In September 2018, Ohio joined the growing number of states enacting laws to protect elderly investors from financial abuse. Last month in Cincinnati, a guilty plea was entered in a case involving criminal financial fraud on an elderly investor. The prosecution arose from a tip from the Ohio Division of Securities,1 indicating that state regulators are attuned to the problem of elder financial exploitation and are taking action.
For more than five years, the protection of retail investors—specifically seniors and those saving for retirement—has been a top priority of the
SEC2 and state regulators (like Ohio). The regulators’ focus in this area is understandable, driven largely by the ever-increasing concentration of assets controlled by this demographic and the growing number of incidents of financial exploitation affecting this subsection of investors.
According to the U.S. Census Bureau, the number of adults over the age of 65 will outnumber the number of children under the age of 18 for the first time in U.S. history by 2034.3 Furthermore, the proportion of total U.S. wealth controlled by this investor class is astounding. The Federal Reserve Board reports that as of mid-2019, investors between ages 55-70 controlled $48.17 trillion
in assets and investors 70 years or older controlled $29.48 trillion in assets, combining for more than 72% of total household wealth in the United States.4
And at a point in life when they have the most to lose, elderly persons find themselves at an increased risk of financial exploitation more than ever before. This is due to a number of factors including social and professional isolation, distance
from family and caregivers, diminishing capacity from extended lifespans, and the enhanced sophistication of con artists.
In response to the growing risks of elder financial exploitation, the North American Securities Administrators Association (“NASAA”) developed Model Legislation or Regulation to Protect Vulnerable Adults from Financial Exploitation (“Model Act” or “Act”) to help state securities regulators and legislatures address this growing need and assist financial professionals with their ongoing obligations to these types of clients. To date, the Model Act has been fully or partially adopted by 23 state and municipal jurisdictions, including four in 2019.5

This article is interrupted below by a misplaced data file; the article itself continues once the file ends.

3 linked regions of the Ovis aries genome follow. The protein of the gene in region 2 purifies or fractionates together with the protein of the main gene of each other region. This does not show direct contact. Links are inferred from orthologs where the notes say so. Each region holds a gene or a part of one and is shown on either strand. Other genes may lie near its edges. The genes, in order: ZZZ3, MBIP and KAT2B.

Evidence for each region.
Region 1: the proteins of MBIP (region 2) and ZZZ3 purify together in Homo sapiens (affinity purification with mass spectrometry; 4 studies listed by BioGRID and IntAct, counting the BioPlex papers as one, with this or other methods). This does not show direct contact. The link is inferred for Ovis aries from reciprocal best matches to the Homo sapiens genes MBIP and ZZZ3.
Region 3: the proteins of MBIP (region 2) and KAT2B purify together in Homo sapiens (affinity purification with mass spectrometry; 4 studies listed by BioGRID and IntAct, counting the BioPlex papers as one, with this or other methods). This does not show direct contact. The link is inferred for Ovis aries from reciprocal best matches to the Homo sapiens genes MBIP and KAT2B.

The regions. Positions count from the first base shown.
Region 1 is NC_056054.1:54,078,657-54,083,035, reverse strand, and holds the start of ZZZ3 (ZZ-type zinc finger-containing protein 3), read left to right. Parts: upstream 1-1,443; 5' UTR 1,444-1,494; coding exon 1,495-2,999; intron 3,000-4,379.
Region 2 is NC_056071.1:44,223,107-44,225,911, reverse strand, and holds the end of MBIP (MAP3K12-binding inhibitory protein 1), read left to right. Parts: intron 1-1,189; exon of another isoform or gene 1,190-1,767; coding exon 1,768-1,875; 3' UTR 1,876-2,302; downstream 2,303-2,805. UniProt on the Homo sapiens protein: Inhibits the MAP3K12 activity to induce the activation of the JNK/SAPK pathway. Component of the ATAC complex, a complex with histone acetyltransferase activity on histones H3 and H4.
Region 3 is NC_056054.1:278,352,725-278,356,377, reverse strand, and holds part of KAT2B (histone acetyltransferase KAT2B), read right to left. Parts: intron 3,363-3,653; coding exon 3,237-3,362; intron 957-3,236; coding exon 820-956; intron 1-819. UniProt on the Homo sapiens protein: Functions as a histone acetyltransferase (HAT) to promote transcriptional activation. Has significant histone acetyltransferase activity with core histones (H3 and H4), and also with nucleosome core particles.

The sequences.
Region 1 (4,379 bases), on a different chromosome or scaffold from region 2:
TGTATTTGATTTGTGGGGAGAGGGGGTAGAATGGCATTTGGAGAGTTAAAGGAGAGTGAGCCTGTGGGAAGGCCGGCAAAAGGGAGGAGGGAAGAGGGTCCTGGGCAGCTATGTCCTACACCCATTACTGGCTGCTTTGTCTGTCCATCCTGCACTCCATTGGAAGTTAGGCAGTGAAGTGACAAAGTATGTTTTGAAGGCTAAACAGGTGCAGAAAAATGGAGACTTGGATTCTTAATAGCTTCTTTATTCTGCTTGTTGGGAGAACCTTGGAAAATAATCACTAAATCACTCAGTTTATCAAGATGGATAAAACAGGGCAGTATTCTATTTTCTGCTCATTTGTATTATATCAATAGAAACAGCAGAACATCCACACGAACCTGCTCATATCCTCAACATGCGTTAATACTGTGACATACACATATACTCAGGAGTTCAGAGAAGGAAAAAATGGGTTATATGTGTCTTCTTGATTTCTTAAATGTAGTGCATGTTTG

In short, the Model Act mandates representatives of broker-dealers (BDs) and
registered investment advisers (RIAs) be included in the class of mandatory persons who are required to report suspected elder abuse to state regulators. Specifically, it requires any individual serving as an investment adviser representative or registered rep of a broker-dealer to promptly notify state securities regulators and adult protective service agencies when the individual has a reasonable belief that financial exploitation of an “eligible adult” has been attempted, has occurred, or is likely to occur. The definition of an “eligible adult” typically includes persons at least 65 years old or any person (regardless of age) subject to the state’s adult protective services statute.
Although not a formal adoption of the Model Act, Ohio followed a similar course in
September 2018 and amended its statute to include “[a] dealer, investment adviser, sales person, or investment adviser representative licensed under Chapter 1707,” and “financial planner[s] accredited by a national accreditation agency” as mandatory reporters of known or suspected elder abuse.6 The Ohio statute appears to go even further than the Model Act by requiring not only individual personnel, but also the investment adviser or broker-dealer firm which they represent, to report suspected elder abuse, thus creating entity-level responsibility.
Consequently, any BD or RIA doing business in the state of Ohio is required to make a report to the applicable county office of the Ohio Department of Job and Family Services when it has reasonable cause to believe an
adult is being abused, neglected, or exploited.
In addition to the Ohio-specific rules governing both BDs and RIAs, broker-dealer registrants should keep in mind FINRA Rule 2165 (which allows members to place temporary holds on disbursements of funds or securities from the accounts of specified customers where there is a reasonable belief of financial exploitation of senior investors)7 and Rule 4512 (which requires members to make reasonable efforts to obtain the name of and contact information for a trusted contact person for a customer’s account),8 which both became effective in February 2018.
With so many states adopting the Model Act or, like Ohio, a similar set of rules, BDs and RIAs must ensure they have established the proper internal controls
to address when these situations occur. These policies and procedures should include basic steps on the escalation process when fraud or exploitation is detected, as well as more sophisticated controls to review account-level activity (i.e. adding a power of attorney, identifying where to send copies of financial statements, verifying the authenticity of signatures, and creating and maintaining the proper records when additional steps must be taken).
The SEC and state securities regulators have made clear they view senior investors as a particularly vulnerable class of persons and continue to sharpen their focus on protecting this group of investors. Broker-dealers and RIAs caught without suitable training in place and established policies and procedures could suffer severe